When I was a newbie, I'd I often forget the difference between a KPI and an OKR, so let's start with that.
OKR = Objectives and Key Results
A popular leadership process for setting, communicating and monitoring quarterly goals and results in organizations.
Intended to unite a company, team, and individual with common goals.
OKRs consist of a list of 3-5 high-level objectives.
Under each objective, there should be 3-4 measurable results, not more. OKR results can be based on growth, performance, revenue or engagement. Often they are numerical, but they can also show if something is done or undone, so a binary 0 or 1. These can also be milestones.
KPI = Key Performance Indicator
Key performance indicators determine specific factors needed to achieve success. These are measures that must be watched. They are not goals, but they can be associated with goals. They get specific, and they must be measureable. (Although, once a measure becomes a goal/target–you must question it's validity relevance.)
KPIs are important, and few.
There may be measures we track, but only few KPIs.
A few KPI examples:
- Accounting costs
- Accounts payable turnover
- Actual expenses
- Budgeted expenses
- Gross profit
- Gross profit margin
- Net income
- Total sales
- Variable costs
- Agent's full-time employees (FTEs) as percentage of total call center FTEs
- Average after-call work time
- Average number of calls/service request per handler
- Average queue time of incoming phone calls
- Email backlog
- Number of complaints
- Ad click-through ratio (CTR) clicks ÷ impressions
- Brand credibility
- Brand strength
- Cost per lead
- Response rate
- Actual calls
- Average deal size
- Call quota
- Closed sales
- Customer churn ratio
- Account create success
- Alert-to-ticket ratio
- Network availability
- Server growth rate
- Web server availability
- Software development quality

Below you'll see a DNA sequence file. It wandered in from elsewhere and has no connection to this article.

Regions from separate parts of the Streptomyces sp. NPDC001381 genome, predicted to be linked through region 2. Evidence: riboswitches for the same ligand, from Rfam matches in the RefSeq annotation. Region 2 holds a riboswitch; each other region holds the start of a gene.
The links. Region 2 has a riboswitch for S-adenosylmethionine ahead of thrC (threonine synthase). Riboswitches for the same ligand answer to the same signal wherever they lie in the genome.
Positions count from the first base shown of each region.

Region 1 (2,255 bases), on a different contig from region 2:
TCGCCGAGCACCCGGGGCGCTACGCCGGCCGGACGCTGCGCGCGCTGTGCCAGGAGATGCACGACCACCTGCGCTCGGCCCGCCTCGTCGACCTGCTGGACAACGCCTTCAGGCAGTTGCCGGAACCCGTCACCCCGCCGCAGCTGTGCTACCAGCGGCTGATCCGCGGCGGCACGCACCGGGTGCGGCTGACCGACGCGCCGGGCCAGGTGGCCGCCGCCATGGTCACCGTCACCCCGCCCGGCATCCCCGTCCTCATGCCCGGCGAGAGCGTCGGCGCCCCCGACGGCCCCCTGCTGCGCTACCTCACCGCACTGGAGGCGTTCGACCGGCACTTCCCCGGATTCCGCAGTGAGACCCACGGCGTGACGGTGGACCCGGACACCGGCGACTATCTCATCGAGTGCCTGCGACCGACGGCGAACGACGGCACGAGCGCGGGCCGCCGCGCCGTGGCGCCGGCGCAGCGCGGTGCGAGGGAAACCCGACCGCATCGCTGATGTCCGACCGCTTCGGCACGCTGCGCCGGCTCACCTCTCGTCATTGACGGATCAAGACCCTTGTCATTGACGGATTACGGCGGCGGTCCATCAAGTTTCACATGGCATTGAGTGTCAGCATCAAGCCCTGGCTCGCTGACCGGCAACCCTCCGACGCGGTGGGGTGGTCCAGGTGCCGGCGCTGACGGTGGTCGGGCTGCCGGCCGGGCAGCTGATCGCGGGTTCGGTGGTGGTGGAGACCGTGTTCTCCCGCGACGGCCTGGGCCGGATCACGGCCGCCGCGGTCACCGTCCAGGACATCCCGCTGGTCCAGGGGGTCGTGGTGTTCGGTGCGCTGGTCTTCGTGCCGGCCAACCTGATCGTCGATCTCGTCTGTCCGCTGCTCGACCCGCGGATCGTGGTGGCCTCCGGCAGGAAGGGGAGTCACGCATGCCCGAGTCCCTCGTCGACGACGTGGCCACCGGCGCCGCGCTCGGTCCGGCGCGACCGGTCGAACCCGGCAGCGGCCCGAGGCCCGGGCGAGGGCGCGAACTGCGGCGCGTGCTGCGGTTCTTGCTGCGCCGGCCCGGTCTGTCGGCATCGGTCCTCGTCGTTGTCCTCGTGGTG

- On-time orders
- Open orders
- Percentage increase in productivity
- Process capability
Starting fresh? Basic metrics are just fine. Call them vanity metrics. It's fine.
In general, you'll want to understand
- Product usage/adoption (Daily/Monthly Average Users)
- Churn rate
- % of users who take a specific action
These tend to be lagging indiciators. But how do we understand the customer behavior ahead of time, find our leading indicators, and improve the product experience?
How do we actually measure a success feature launch?
- How do we measure success? How do we know that our users are appreciating this feature?
- How do we know when our user gets frustrated with this feature?
- What is the goal for this feature?
- Who are our user segments?
But you won't be using these to actually improve your product experience...
So, how do you actually improve the product experience? Measure it. Measure the experience.
Get specific, down to the type of user and their pain points.
- Understanding the measurement’s purpose
- Mapping Measurable Results
- Designing Meaningful Measures
- Building Buy-in to Measures
- Implementing Measures
- Reporting Performance Measures
- Interpreting Signals from Measures
Primary role for a product manager is
- Understand the problem
- Empathy for the customer, understanding the the technology, etc. etc. etc...
- Being able to communicate the problem
Understand the customer's pain points and build measures around them